And so the battle turned from the meaning of “air pollutant” to that of “air pollution agent.” Unfortunately – and a little strangely – the Clean Air Act does not define “air pollution agent” or even “air pollution.” According to Massachusetts, the statute’s purpose of protecting “public health and welfare” demonstrates that greenhouse gases should be considered “air pollution agents.” Another example of noscitur a sociis.

In his dissenting opinion, which supported the EPA’s position, Justice Scalia turned to the dictionary definition of “pollute” as “to make or render impure or unclean.” This is true enough, pollution ultimately derives from the Latin lutum, or mud. Even today, scientists refer to certain kinds of clay as “lute.” In any event, Scalia’s argument was that carbon dioxide cannot be an agent of “air pollution” because, rather than being an impurity, it is a natural component of our atmosphere.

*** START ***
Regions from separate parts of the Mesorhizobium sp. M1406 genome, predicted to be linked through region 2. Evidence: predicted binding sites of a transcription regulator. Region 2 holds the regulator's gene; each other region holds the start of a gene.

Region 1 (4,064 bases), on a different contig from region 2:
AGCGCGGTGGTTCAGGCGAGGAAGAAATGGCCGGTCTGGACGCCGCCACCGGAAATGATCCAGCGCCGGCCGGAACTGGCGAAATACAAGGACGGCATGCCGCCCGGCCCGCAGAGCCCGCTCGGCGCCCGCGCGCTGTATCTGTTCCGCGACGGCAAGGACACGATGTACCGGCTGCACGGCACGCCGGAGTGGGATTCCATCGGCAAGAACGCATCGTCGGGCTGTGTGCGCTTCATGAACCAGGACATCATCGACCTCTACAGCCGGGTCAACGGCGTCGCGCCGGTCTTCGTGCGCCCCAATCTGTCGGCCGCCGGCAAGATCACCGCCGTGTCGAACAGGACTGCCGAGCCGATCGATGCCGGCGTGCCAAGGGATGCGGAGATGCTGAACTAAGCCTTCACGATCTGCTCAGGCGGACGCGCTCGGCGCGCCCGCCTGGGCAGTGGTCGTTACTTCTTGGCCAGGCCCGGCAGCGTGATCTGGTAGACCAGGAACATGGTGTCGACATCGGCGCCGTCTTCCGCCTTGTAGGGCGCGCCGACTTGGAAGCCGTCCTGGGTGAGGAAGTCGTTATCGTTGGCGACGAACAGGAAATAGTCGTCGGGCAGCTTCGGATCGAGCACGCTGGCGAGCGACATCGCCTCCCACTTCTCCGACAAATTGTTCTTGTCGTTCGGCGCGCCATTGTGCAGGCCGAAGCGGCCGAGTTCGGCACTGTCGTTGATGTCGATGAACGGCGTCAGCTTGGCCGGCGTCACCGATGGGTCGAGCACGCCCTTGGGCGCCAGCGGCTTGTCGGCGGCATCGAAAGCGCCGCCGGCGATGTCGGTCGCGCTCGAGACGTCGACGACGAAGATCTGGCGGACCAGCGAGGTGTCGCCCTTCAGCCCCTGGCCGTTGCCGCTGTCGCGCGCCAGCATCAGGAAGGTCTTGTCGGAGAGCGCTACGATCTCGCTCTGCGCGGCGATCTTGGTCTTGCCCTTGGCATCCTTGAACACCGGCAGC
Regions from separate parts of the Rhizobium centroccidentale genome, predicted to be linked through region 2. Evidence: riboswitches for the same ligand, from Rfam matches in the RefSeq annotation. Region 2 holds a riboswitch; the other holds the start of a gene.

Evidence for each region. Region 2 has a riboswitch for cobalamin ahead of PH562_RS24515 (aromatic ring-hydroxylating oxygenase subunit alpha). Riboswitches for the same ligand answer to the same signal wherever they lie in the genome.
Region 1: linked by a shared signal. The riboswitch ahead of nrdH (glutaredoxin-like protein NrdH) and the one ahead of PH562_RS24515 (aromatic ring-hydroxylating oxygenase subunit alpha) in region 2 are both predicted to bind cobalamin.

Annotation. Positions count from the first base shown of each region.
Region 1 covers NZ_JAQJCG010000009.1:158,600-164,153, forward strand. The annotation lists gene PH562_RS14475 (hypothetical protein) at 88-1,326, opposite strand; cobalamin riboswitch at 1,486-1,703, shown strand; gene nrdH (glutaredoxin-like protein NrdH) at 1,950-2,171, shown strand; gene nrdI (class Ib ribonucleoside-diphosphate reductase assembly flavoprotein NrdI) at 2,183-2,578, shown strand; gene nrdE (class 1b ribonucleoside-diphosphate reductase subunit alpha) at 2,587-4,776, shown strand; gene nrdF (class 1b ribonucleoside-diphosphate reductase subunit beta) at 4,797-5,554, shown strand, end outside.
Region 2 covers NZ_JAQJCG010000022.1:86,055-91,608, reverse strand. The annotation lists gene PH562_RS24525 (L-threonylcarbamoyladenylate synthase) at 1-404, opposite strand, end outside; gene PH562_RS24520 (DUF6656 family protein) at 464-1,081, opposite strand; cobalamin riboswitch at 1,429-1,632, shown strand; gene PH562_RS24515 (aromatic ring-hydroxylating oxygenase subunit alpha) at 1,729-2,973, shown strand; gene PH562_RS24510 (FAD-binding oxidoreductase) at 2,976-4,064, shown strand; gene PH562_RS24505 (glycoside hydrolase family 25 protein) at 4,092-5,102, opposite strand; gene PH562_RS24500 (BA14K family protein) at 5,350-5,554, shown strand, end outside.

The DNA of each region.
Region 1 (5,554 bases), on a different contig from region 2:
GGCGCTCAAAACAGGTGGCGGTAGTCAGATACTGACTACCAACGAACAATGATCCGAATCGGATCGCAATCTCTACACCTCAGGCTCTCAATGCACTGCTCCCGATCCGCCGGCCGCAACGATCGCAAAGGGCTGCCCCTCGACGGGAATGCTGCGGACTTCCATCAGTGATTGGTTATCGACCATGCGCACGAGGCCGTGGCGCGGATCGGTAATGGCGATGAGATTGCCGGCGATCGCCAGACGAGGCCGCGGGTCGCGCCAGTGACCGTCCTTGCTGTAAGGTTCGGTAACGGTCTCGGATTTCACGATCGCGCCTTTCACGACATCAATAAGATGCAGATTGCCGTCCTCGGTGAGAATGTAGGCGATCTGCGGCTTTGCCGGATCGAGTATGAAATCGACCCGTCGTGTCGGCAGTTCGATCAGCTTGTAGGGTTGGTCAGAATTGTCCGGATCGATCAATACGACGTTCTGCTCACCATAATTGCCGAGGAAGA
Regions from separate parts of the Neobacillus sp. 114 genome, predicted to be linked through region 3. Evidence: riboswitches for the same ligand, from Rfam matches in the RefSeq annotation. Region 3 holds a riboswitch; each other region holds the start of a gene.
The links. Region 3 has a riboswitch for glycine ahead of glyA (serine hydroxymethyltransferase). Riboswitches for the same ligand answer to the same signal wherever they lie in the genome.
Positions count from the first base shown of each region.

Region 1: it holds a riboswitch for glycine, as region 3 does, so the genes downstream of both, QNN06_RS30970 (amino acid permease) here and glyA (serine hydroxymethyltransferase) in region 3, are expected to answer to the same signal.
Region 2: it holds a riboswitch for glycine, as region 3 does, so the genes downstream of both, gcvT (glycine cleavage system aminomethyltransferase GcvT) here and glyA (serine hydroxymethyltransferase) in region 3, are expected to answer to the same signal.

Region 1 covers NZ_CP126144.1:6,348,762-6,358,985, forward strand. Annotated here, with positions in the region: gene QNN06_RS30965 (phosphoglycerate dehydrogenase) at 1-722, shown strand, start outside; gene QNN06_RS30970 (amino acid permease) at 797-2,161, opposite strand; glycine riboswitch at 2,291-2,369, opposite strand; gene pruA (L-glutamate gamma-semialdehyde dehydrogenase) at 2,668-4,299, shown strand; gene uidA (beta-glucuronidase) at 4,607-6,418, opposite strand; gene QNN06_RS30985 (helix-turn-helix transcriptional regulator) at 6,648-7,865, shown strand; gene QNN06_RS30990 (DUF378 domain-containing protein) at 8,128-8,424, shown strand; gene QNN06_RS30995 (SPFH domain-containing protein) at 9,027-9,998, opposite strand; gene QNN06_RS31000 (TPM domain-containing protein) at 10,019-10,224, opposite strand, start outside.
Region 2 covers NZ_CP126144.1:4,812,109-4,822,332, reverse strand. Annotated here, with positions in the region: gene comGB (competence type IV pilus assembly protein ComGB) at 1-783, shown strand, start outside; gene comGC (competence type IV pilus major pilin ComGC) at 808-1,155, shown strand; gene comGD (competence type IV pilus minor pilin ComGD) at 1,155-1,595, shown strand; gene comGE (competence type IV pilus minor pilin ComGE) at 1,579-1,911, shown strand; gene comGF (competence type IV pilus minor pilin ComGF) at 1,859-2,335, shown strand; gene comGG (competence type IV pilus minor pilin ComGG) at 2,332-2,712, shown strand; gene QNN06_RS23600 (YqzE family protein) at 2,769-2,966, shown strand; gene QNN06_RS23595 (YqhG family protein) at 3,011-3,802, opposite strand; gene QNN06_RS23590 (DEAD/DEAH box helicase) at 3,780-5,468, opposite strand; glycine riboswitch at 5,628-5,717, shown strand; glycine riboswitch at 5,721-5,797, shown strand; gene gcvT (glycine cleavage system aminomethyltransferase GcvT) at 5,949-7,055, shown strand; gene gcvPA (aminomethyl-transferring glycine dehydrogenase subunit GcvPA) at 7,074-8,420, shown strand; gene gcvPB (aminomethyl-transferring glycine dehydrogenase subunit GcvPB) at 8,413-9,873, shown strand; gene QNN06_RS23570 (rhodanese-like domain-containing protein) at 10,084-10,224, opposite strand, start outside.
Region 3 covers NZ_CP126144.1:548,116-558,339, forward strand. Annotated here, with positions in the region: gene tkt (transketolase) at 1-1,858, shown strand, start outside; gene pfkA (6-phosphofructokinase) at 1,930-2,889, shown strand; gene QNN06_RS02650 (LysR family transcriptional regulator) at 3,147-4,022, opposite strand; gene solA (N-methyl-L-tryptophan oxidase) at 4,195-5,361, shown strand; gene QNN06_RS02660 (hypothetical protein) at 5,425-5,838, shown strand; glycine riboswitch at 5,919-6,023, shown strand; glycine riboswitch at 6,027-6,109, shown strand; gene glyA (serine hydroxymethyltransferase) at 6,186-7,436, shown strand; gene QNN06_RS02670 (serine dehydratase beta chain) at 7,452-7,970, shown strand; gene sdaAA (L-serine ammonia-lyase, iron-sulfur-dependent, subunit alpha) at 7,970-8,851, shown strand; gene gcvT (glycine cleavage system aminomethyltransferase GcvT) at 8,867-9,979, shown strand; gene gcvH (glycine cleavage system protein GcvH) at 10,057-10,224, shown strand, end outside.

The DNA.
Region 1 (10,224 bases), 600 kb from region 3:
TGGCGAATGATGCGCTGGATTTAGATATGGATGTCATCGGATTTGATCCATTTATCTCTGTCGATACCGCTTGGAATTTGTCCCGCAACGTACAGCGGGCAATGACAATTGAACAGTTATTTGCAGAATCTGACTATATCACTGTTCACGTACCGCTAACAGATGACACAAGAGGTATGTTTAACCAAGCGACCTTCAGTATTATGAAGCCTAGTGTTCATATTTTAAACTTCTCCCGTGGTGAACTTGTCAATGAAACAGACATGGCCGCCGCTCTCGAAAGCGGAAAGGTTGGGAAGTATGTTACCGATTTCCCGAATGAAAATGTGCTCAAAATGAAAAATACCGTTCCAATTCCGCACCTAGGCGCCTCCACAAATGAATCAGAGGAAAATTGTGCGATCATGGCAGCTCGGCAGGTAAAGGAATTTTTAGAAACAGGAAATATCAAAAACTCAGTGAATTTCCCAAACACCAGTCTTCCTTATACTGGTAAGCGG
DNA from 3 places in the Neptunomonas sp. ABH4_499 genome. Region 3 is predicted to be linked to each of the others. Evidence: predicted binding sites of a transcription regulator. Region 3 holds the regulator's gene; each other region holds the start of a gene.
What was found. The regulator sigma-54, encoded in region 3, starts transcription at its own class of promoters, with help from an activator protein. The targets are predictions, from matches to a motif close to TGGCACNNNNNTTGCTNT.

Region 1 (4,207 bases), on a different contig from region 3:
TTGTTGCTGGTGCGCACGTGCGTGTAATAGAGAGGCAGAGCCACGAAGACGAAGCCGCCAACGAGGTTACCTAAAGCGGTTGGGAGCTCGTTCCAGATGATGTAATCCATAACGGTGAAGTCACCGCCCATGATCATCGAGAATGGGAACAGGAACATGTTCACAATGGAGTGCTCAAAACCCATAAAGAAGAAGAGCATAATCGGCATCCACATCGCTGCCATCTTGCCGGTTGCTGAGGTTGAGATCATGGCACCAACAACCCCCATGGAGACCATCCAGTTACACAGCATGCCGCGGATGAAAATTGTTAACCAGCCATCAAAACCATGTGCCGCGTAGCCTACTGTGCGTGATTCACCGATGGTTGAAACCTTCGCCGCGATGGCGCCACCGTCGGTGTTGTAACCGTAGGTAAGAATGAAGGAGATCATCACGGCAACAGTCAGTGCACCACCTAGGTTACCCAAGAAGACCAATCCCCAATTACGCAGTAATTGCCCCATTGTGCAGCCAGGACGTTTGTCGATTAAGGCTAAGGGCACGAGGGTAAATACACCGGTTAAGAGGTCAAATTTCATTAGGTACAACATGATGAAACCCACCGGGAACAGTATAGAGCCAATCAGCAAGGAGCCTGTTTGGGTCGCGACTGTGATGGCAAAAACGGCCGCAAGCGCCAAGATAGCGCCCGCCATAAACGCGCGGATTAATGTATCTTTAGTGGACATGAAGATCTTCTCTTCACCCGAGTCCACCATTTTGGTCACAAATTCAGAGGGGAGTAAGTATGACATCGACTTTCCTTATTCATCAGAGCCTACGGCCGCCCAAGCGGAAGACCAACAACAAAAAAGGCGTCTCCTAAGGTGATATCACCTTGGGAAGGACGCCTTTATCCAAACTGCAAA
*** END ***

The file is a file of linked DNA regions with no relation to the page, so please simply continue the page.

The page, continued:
One can go back and forth like this forever – or at least until the sea level reaches your lower lip. That’s the thing about the plain meaning of statutes: plainness is in the eye of the beholder. A good example of this is the 1931 Supreme Court case of McBoyle v. United States, in which McBoyle had been convicted under the National Motor Vehicle Theft Act for transporting a stolen airplane across state lines. The case hinged on whether an airplane was a “motor vehicle.” The government pointed to the statute which defined “motor vehicle” as including cars, trucks “or any other self-propelled vehicle not designed for running on rails.” Literally, that would seem to include aircraft, but the Justices saw things differently. Speaking for a unanimous court, Oliver Wendell Holmes said “in everyday speech ‘vehicle’ calls up the picture of a thing moving on land.” There’s literal, and then there’s literal.